This morning I get to drive again. Divine relief. But then a city bus guns up beside us to cut us off, instantly releasing those despicable inner juices, and we are racing, side-by-side, and my 3 passengers are absolutely petrified, but the die is cast, and now our lane is suddenly so narrow that it is far less dangerous to pull ahead than to let the son-of-a-bitch overtake me, but my bandmates most definitely don't see it that way and are shrieking bloody murder, which does not really make it any easier to execute - poor choice of words, perhaps - this tricky maneuver. The tragic thing is, that although I am 10 times more skillful a driver than any of these people, they are never ever again going to let me drive the fucking van. And the ironic thing is, that they fucking hired me to go berzerk while actually maintaining a steely control, but would rather believe my stage persona than myself. Ah well, I really have no other choice than to be flattered that my act is so convincing. But still.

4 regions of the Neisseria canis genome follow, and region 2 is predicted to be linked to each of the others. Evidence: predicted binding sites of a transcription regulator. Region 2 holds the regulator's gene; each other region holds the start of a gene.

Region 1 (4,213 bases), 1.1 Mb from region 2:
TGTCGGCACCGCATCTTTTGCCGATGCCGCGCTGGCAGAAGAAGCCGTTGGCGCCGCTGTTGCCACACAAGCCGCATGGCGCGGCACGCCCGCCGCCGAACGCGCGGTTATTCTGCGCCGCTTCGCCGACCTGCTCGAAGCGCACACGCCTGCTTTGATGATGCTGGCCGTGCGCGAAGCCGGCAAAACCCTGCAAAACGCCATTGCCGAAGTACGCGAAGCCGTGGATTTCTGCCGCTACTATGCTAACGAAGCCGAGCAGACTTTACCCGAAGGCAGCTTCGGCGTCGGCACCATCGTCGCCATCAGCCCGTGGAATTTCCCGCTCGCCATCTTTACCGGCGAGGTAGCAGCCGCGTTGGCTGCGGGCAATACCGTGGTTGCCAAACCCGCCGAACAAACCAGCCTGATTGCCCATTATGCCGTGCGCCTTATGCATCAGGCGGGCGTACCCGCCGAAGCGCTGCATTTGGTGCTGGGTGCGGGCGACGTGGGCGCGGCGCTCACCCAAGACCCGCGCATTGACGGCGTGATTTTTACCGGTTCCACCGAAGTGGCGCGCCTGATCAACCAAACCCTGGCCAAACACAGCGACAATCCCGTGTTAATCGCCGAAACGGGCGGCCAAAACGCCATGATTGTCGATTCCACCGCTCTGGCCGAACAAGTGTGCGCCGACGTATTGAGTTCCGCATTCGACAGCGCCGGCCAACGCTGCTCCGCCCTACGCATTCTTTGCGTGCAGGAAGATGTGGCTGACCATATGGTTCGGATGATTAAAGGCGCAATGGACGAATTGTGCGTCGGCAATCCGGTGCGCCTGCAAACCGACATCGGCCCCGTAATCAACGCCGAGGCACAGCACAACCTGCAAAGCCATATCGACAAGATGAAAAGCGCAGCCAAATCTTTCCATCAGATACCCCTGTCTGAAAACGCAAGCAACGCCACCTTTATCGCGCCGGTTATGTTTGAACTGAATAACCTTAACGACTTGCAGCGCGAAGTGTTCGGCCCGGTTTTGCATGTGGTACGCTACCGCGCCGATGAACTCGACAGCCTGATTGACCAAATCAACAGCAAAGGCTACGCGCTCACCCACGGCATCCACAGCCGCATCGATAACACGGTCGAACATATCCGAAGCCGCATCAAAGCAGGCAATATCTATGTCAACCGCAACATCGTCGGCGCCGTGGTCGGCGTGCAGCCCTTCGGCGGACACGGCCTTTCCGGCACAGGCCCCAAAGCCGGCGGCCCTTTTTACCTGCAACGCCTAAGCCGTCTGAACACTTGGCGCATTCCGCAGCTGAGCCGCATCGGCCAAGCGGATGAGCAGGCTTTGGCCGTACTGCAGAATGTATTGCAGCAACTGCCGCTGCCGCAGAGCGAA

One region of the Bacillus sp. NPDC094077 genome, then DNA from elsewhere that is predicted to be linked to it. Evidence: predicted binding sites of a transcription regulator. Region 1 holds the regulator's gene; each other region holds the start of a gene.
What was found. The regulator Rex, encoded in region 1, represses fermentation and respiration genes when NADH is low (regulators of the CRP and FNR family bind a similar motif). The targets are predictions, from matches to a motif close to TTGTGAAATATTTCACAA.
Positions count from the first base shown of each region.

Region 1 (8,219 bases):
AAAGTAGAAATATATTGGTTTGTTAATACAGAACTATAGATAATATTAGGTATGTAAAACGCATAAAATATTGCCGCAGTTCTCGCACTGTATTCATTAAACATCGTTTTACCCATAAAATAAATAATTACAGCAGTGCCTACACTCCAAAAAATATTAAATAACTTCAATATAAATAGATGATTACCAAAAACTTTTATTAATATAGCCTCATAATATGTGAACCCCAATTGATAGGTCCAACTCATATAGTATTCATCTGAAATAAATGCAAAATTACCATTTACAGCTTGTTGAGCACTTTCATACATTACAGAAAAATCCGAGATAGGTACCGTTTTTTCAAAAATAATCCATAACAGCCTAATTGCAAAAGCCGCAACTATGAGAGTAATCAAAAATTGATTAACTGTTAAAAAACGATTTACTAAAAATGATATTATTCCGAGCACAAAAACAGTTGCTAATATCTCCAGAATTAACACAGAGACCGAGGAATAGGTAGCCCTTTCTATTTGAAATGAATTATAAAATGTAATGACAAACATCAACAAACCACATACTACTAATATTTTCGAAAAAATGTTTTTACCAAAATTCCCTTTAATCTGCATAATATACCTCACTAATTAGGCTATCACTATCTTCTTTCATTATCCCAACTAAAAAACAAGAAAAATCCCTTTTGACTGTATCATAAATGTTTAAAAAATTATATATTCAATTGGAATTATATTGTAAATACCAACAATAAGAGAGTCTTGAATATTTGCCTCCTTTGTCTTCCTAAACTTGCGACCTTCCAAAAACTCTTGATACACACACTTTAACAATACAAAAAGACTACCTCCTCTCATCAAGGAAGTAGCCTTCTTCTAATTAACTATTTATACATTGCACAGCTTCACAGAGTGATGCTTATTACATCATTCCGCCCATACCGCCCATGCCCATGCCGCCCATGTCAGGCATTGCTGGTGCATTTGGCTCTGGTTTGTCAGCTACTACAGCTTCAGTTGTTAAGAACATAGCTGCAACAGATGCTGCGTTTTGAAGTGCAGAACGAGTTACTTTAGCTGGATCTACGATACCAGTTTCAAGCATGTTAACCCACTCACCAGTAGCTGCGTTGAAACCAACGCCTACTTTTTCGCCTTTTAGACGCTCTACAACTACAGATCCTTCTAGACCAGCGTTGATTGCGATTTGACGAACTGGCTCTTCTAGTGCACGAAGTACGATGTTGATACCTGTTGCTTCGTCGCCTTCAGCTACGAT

At our first rest stop, Steve pulls out the god damn green motel lamp - he has stolen it - and presents it to me as a definitive war-trophy.


Thursday, March 16th

I call my daughter from a pay phone and hold the receiver out at arm's length. "Are you at the sea-shore?" No. Niagara Falls.


Friday, March 17th

Great hollow horsebarn of a dive on the rural outskirts of Albany, New York, called, with rich incongruity, Saratoga Winners. The tawdry little marquee reads, "Veruca Salt/38 Special" - we are riding in on the coattails of the ancient dinosaurs of Southern Rock.

With a little help from moi, Steve Lack dominates the pool table. For quite some time we are untouchable.